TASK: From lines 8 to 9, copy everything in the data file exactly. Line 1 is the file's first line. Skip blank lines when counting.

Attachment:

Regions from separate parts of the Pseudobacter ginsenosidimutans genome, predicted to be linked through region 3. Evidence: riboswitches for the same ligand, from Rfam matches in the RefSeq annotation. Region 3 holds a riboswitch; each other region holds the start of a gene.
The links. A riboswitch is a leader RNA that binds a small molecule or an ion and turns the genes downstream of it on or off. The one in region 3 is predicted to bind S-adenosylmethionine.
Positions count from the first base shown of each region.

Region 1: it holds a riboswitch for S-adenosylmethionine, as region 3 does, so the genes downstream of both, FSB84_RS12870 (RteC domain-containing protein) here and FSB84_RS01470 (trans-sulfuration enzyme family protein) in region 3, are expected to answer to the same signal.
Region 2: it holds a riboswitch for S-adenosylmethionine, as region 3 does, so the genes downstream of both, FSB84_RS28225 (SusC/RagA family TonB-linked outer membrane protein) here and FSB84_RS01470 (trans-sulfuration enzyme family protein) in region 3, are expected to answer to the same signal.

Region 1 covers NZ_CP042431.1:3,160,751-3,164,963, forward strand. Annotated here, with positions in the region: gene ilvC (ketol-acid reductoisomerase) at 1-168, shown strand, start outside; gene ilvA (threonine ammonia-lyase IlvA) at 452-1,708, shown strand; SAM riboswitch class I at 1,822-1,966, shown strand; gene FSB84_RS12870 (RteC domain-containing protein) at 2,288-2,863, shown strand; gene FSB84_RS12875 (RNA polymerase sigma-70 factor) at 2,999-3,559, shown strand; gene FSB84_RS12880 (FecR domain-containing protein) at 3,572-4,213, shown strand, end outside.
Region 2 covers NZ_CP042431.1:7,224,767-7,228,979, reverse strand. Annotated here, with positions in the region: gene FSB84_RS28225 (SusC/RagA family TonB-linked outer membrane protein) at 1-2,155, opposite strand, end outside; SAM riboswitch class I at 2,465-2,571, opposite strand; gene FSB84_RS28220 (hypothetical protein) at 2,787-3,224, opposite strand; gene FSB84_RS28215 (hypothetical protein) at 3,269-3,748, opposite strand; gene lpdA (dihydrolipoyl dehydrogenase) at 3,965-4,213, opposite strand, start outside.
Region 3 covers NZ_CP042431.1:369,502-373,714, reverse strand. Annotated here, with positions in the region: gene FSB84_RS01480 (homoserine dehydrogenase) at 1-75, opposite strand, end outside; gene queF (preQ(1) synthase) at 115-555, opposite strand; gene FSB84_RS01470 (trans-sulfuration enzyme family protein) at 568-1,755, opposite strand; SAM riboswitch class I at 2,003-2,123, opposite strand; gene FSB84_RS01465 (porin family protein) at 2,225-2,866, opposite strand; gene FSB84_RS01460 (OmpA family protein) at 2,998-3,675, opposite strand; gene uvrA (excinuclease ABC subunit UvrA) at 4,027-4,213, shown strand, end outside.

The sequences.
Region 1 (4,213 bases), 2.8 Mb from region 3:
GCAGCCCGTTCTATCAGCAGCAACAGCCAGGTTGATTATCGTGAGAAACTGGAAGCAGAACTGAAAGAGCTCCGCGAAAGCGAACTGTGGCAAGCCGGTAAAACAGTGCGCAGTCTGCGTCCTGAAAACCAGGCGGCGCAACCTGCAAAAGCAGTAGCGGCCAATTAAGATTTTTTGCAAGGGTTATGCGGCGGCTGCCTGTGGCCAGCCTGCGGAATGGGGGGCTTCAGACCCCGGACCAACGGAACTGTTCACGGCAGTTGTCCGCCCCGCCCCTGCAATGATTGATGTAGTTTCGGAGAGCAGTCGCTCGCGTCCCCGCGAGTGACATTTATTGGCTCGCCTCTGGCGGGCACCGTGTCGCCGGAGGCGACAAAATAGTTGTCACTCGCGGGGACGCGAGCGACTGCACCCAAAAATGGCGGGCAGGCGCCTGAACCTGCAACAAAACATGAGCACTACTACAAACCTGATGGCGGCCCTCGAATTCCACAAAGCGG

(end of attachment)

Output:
Region 3 covers NZ_CP042431.1:369,502-373,714, reverse strand. Annotated here, with positions in the region: gene FSB84_RS01480 (homoserine dehydrogenase) at 1-75, opposite strand, end outside; gene queF (preQ(1) synthase) at 115-555, opposite strand; gene FSB84_RS01470 (trans-sulfuration enzyme family protein) at 568-1,755, opposite strand; SAM riboswitch class I at 2,003-2,123, opposite strand; gene FSB84_RS01465 (porin family protein) at 2,225-2,866, opposite strand; gene FSB84_RS01460 (OmpA family protein) at 2,998-3,675, opposite strand; gene uvrA (excinuclease ABC subunit UvrA) at 4,027-4,213, shown strand, end outside.

The sequences.